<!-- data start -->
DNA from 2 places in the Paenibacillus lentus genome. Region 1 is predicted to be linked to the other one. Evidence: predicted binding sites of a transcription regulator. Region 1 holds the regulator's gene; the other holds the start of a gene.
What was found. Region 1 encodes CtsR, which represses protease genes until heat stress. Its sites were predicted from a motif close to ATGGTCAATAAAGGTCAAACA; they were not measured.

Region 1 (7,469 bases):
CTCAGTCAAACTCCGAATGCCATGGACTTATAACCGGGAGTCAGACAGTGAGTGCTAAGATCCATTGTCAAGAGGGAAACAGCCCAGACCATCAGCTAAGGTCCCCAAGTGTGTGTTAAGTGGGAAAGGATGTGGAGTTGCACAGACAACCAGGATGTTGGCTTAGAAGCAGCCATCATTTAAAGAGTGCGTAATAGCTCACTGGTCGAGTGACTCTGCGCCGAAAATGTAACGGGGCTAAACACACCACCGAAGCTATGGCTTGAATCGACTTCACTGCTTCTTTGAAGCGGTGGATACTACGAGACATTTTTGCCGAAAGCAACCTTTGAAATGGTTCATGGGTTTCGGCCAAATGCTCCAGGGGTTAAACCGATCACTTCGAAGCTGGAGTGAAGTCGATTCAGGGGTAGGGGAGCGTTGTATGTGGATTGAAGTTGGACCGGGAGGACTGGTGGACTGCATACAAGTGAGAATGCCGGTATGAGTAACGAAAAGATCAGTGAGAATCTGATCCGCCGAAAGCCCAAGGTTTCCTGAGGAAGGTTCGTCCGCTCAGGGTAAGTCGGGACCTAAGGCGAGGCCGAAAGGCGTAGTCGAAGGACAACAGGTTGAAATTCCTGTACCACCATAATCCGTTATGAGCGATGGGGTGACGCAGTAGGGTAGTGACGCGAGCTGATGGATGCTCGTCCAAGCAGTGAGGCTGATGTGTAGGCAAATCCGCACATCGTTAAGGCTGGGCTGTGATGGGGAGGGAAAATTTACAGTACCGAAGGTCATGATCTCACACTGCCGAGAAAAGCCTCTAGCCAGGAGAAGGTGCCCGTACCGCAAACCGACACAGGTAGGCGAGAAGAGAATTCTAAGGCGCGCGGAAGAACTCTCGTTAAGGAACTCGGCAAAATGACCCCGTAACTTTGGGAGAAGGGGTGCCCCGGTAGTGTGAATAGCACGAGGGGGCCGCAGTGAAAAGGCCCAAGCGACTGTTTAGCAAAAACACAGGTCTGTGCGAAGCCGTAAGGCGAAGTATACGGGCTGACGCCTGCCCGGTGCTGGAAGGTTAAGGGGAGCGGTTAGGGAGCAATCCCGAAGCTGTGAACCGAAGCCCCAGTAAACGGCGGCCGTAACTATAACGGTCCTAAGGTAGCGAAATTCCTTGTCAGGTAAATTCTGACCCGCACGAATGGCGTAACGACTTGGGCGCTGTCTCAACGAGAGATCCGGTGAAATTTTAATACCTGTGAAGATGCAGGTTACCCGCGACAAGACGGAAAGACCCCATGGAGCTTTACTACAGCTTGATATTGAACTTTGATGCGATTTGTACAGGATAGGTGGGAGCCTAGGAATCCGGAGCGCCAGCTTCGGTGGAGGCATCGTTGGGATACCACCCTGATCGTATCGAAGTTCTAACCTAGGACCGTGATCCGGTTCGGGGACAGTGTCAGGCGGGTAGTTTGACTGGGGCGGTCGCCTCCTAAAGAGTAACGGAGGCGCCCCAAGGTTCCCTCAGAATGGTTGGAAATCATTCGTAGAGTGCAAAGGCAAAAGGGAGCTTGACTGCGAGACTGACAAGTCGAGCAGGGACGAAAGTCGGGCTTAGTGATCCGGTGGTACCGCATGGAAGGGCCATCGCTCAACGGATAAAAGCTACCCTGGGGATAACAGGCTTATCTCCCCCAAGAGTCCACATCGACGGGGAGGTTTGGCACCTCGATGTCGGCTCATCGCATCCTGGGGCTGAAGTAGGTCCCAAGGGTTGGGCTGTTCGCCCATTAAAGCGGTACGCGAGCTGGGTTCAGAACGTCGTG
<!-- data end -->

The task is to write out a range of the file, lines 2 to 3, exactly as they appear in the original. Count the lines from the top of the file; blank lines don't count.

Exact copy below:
What was found. Region 1 encodes CtsR, which represses protease genes until heat stress. Its sites were predicted from a motif close to ATGGTCAATAAAGGTCAAACA; they were not measured.

Region 1 (7,469 bases):